Thursday, September 3, 2009

Gunstar Heroes (Genesis) Review

Gunstar Heroes is, without a doubt, a top 10 Genesis game (arguably the best) and is also one of the defining titles of the run 'n' gun genre. While Nintendo fanboys were busy getting their keisters handed to them by the brutally difficult Contra III: The Alien Wars, Genesis gamers were treated with a much more balanced game in Gunstar Heroes. GH is not a walk in the park by any means, but the ability to sustain multiple hits before biting the dust leads to a much lower level of frustration and in turn, makes playing through the game a much more enjoyable experience.

At the start of the game, you (and a friend if you're playing co-operatively, which is HIGHLY recommended, as always) are given the opportunity to choose from 1 of 4 starting weapons:
1) Force—a machine-gun-like weapon with moderate power.
2) Lightning—a laser-like weapon that can go through multiple enemies.
3) Chaser—a machine-gun with low power that homes in on enemies.
4) Flame—a flame-thrower with high power but fairly short range.
During the game, you are able to pick up an additional weapon and combine it with your original selection, giving you a total of 14 different weapon combinations. For example, if you have 2 Flames, your weapon will simply become more powerful and have an increased range, but if you have 1 Flame and 1 Chaser, you will now have a heat-seeking flame-thrower.

Once you've selected your weapon, you are then taken to a level-select screen, allowing you to choose between the games 4 main levels. You can tackle these 4 levels in any order you'd like, as there is no benefit to beating them in a particular order. After taking care of the first 4 levels, you are then forced to play through the remaining levels in a set order. As I mentioned before, GH is a side-scrolling run 'n' gun, however the 5th level that you will play is a horizontally-scrolling shmup—a fun little diversion from the game's slightly repetitive formula.

While the game's main levels are a lot of fun to play, it's the frantic boss battles that have you dodging one attack after another—for several minutes each—that really set this game apart from it's peers. I suppose this should be expected, considering the fact that GH was developed by Treasure (Dynamite Headdy, Bangai-O, and Ikaruga). However, unlike other Treasure developed games that are incredibly difficult, Gunstar Heroes manages to present a good challenge while still feeling fair from star to finish. It's also a little less bizarre than the typical Treasure affair, but despite the lower degree of difficulty and lack of any mind-boggling craziness, GH still stands out as the cream of the crop when it comes to Treasure developed games, despite being the first title ever developed by the company.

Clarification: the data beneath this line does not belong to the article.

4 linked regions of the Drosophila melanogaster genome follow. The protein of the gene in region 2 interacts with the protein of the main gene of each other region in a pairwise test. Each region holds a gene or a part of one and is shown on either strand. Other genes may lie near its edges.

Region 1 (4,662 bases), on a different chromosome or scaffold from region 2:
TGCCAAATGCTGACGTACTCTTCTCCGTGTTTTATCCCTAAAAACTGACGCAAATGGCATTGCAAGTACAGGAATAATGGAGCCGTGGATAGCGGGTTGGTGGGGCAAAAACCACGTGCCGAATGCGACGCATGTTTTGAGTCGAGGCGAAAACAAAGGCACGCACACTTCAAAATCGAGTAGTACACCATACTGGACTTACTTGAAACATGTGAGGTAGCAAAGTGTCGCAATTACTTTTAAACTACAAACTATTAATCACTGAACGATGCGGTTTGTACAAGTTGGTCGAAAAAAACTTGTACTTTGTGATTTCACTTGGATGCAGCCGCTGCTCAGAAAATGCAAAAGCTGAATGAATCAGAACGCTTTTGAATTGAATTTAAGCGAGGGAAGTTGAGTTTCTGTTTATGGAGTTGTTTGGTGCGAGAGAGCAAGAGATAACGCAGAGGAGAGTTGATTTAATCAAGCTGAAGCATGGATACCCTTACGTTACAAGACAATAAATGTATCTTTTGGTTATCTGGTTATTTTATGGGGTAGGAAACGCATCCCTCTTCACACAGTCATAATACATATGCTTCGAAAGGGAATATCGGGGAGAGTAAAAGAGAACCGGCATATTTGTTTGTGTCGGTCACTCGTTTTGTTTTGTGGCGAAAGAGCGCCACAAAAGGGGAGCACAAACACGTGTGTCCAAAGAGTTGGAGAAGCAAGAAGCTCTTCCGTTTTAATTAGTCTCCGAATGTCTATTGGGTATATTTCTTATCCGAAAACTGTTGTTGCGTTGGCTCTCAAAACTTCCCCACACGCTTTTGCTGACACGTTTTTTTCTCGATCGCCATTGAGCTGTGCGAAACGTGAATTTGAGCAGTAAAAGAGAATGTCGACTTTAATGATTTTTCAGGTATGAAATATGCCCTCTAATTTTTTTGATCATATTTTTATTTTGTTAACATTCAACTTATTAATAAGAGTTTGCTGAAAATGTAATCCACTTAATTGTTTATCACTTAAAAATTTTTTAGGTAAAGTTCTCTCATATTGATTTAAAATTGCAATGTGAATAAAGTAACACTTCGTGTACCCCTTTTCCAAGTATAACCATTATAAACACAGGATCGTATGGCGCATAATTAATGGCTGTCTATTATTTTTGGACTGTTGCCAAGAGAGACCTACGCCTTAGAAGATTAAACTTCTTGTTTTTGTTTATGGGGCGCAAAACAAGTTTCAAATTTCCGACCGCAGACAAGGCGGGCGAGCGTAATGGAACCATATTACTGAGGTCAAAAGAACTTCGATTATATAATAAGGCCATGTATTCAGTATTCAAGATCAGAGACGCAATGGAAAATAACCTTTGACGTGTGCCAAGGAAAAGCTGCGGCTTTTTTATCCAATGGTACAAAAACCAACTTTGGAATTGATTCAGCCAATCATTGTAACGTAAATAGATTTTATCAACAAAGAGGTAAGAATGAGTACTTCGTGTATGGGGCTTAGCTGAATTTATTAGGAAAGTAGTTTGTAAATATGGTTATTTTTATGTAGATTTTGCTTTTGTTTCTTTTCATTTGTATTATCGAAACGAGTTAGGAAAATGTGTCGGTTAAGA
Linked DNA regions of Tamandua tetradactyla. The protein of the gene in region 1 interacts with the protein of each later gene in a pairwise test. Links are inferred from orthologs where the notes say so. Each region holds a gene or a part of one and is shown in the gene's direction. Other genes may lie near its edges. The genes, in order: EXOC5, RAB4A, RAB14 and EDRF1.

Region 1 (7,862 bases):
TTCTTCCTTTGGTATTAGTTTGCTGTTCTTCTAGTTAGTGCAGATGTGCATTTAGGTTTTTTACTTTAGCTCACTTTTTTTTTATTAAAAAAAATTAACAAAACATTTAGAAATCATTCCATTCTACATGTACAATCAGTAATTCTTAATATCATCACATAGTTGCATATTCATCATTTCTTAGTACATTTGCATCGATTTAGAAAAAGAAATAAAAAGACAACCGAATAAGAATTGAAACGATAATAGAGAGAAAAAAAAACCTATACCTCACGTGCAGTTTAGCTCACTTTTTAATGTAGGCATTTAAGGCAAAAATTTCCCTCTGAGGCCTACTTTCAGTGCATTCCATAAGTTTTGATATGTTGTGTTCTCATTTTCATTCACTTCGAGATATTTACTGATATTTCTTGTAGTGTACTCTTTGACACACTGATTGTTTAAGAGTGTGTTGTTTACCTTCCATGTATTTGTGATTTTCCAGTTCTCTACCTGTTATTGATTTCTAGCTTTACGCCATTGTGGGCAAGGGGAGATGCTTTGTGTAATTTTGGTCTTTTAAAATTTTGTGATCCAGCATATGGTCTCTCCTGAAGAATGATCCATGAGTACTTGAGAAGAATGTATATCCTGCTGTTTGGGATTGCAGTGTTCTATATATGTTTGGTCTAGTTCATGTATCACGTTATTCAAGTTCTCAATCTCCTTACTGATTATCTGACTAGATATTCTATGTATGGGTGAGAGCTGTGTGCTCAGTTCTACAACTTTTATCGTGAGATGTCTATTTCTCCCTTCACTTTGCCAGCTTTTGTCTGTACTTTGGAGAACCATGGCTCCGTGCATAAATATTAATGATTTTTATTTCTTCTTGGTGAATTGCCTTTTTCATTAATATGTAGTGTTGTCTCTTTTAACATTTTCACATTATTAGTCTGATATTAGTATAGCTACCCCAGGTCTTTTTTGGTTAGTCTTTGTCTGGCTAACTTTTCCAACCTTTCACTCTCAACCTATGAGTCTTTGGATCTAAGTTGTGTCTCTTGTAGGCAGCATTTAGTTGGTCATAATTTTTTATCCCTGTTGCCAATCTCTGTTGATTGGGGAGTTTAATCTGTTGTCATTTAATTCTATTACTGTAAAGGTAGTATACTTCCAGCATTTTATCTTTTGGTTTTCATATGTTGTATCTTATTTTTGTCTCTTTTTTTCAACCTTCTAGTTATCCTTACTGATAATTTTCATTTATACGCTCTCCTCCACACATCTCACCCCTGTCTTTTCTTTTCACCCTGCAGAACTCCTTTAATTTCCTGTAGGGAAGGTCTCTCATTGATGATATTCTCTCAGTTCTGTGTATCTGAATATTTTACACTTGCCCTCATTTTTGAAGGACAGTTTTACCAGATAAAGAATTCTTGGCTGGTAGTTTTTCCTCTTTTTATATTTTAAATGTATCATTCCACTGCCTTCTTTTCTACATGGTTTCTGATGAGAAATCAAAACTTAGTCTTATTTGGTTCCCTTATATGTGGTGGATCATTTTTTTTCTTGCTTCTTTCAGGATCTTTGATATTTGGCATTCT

Being a fairly late release in the Genesis' life span, Treasure was able to harness a majority of the power inside of Sega's 16-bit console. The soundtrack gets the job done as far as setting the atmosphere goes, but there isn't any one track that I can recall just 3 short days after completing the game. The graphics, on the other hand, are where the game truly shines in audio/visual department. The screen is constantly overflowing with explosions and enemy sprites and only suffers from a minimal amount of slow down in the process, which rarely becomes anything more than a slight distraction. The character animations are incredibly smooth and give the game a very polished feeling throughout. For a Genesis title, the visuals really don't get much better than this.

When all is said and done, Gunstar Heroes makes for an incredible 2-player experience that won't soon be forgotten. It is without a doubt a top-tier Genesis title and, like I mentioned at the beginning of the review, is quite possibly the best game that ever graced the Sega platform. GH is also a defining game in the run 'n' gun genre and possibly the greatest Treasure developed game to date, which is saying quite a lot. In other words, if you don't already own a copy of Gunstar Heroes, you need to do yourself a favor and pick up a cartridge off of ebay—or if collecting cartridges isn't your thing, then you can also download it from any of the 3 current generation console's downloadable services. There is absolutely no reason for any self-respecting gamer not to own this game!

Overall Score: 9.1/10 (This game is a must-own for anyone and everyone with even the slightest interest in video games...just be prepared to get owned by it a few times.)


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